There's always more paperwork.
By Fred Steiner
The Internet and other communications technologies will have the same effect on the rock-steady practice of payroll as they're having on such areas as banking and retail sales. Your employees-think of them as customers-will do more of the detail work regarding their own paychecks. And if you play your cards right, they'll thank you for it.
A disproportionate amount of time in the human-resources department is spent on routine and repetitive paperwork such as changing addresses and revising W-4 forms.
Onsite automation-intranets and telephone touchpad menus-are being used by the largest companies to let workers make their own information changes. These innovations will trickle down to smaller businesses.
As direct-deposit payroll software drops in price, electronic commerce is becoming an option for the HR unit of businesses of any size. The main cost issues now are the processing fees
charged by some banks to smaller account holders. As bank mergers produce larger and fewer players, the range of fees will likely narrow.
As for innovations in the discipline of payroll, think incremental at best.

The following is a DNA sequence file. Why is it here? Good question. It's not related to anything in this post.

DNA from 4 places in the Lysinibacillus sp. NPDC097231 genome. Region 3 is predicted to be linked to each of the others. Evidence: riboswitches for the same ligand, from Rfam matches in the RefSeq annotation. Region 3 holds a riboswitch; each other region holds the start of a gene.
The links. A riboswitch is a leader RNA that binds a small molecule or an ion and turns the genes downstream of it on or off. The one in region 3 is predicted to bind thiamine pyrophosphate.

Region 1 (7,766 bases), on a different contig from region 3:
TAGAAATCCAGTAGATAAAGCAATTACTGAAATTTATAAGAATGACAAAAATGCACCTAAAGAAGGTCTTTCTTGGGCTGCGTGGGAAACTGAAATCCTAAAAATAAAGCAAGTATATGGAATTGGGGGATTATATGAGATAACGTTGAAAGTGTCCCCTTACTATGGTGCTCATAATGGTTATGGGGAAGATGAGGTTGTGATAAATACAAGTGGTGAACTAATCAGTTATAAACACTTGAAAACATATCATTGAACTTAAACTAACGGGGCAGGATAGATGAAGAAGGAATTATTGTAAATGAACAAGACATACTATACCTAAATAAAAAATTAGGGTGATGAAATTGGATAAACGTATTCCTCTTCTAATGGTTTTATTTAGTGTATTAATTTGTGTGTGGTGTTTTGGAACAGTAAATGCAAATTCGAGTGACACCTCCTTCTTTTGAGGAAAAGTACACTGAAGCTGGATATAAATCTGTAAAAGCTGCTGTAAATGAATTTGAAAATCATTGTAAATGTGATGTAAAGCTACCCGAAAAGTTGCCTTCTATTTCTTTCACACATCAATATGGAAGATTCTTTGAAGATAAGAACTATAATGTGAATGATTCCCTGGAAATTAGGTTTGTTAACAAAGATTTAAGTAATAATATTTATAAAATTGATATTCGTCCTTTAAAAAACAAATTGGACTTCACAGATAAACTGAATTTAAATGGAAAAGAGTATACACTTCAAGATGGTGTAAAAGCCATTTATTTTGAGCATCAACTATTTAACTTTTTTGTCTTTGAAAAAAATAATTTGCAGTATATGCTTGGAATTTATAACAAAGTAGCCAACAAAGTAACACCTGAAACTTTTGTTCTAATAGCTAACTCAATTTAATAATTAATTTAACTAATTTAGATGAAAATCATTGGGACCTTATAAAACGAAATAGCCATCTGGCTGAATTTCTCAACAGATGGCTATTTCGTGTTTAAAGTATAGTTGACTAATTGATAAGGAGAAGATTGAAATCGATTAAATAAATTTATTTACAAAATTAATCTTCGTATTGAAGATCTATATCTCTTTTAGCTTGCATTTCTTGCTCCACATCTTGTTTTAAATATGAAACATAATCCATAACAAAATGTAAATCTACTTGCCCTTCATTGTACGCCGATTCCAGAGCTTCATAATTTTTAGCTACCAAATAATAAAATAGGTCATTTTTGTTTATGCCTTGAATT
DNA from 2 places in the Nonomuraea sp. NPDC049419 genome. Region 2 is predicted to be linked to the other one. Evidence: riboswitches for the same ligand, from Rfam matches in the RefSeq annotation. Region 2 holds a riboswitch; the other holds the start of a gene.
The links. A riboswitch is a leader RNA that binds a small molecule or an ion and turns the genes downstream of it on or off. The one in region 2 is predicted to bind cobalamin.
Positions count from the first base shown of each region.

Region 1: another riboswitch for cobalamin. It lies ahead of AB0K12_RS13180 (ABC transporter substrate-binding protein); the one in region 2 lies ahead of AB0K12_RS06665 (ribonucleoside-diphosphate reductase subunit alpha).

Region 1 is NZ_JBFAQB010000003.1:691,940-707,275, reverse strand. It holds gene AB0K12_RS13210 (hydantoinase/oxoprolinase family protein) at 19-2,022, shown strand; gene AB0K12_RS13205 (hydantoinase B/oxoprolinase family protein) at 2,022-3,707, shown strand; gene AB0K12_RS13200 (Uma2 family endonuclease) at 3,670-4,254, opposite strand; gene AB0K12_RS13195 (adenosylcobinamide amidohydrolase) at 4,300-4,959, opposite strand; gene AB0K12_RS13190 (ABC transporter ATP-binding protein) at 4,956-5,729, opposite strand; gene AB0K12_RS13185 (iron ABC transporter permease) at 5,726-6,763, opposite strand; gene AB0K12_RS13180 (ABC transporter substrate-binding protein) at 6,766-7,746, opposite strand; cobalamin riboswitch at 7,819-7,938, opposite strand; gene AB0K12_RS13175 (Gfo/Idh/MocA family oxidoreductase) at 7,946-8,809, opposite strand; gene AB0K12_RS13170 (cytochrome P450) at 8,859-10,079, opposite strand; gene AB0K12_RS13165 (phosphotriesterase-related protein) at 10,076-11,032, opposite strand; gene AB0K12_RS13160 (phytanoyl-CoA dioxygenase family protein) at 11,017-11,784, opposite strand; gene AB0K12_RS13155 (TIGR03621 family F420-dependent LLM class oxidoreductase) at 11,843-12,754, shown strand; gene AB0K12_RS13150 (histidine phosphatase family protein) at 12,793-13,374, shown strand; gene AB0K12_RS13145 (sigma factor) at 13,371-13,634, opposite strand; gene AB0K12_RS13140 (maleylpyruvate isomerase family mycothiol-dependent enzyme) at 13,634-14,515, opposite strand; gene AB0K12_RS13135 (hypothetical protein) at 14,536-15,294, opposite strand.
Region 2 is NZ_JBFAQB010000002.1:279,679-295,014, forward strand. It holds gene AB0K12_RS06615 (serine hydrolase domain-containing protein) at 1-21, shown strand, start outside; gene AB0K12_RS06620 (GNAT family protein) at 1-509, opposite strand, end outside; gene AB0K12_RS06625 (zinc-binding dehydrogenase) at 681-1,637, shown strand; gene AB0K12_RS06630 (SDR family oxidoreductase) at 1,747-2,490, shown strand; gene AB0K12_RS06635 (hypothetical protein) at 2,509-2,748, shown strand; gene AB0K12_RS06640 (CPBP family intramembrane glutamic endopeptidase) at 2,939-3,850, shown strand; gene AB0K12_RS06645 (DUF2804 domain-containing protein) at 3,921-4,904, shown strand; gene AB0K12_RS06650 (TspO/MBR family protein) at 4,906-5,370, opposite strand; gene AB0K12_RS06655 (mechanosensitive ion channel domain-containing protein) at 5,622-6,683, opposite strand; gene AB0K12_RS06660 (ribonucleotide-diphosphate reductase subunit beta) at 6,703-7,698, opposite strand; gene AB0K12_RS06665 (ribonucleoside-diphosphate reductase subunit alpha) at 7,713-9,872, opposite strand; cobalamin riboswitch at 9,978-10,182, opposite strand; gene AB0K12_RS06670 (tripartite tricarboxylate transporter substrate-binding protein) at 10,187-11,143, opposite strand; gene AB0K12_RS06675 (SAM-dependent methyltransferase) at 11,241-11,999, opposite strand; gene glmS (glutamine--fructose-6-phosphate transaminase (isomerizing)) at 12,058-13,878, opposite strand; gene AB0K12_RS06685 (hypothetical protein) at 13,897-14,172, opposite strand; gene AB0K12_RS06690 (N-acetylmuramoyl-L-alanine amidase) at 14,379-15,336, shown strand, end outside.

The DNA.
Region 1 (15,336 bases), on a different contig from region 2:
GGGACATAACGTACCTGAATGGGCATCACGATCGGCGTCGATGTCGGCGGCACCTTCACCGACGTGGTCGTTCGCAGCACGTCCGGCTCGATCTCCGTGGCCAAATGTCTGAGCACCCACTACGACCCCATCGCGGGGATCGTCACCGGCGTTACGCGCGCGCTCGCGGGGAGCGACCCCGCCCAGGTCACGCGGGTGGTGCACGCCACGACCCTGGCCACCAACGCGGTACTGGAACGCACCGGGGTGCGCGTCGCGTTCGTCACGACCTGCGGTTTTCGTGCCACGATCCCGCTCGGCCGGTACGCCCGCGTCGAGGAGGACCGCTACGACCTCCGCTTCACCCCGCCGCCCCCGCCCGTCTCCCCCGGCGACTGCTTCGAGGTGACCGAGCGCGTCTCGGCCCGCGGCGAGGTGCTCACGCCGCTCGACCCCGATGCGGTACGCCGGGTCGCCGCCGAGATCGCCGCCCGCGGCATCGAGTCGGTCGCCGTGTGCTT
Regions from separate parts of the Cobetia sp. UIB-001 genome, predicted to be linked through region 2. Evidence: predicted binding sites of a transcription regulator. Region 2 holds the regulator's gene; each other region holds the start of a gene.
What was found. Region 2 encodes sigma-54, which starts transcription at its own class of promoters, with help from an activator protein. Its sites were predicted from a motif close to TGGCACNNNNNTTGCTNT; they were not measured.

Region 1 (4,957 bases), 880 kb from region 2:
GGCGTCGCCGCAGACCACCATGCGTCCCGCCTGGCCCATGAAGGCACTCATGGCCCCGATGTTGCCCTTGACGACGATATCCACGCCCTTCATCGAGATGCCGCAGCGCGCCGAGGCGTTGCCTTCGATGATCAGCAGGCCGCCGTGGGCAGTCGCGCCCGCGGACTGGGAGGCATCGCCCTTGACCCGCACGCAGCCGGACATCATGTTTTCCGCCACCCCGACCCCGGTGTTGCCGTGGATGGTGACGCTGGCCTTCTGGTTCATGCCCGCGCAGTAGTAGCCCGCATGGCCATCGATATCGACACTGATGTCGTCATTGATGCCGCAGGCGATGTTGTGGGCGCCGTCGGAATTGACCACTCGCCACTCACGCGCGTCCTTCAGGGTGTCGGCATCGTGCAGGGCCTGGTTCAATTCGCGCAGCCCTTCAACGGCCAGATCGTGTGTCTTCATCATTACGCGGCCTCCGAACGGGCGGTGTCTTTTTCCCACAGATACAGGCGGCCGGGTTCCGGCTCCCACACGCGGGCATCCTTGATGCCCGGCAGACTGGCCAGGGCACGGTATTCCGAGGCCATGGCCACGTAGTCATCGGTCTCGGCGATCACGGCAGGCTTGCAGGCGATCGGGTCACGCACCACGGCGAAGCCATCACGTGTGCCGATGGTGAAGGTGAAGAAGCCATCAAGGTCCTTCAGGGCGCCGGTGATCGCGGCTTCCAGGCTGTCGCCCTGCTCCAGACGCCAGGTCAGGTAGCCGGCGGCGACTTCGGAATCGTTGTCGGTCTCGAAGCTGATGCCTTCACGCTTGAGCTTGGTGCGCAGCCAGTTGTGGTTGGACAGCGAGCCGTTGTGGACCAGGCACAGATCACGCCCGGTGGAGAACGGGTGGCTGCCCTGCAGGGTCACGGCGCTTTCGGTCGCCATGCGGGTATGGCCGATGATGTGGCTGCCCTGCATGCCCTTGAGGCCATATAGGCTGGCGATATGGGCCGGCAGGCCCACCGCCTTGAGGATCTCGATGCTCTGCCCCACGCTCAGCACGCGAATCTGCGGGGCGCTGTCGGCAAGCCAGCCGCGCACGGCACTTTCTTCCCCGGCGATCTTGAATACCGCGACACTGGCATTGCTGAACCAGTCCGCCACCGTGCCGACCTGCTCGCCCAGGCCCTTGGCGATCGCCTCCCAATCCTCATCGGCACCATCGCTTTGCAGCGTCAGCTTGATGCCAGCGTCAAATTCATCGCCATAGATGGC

"We are sort of a reactionary type of department in payroll," observes John Nasea, C.P.P., president of Paytime in Solon.
On the government front, the usual dichotomy of increased intervention and promises of reform should offer all kinds of change and very little relief in the blizzard of paperwork required when you have employees.
One change that actually is coming, after more than one delay, is automated filing with the Electronic Federal Tax Payment System. Future notions in D.C. circles involve mandatory electronic filing of everything from quarterly reconciliations (Form 941) to W-2s.
The main obstacle to many of these initiatives is the handwritten signature. So the day may be approaching when at least one computer in every office is equipped with the type of electronic signature technology used by UPS.
Tax reform continues to be a Congressional football and even minor successes like the Taxpayer Relief Act of 1997 end up with hidden minutiae that adds more filing work for business. In the end, there may be revision, but simplification isn't likely.
Notes Nasea: "They give and they take."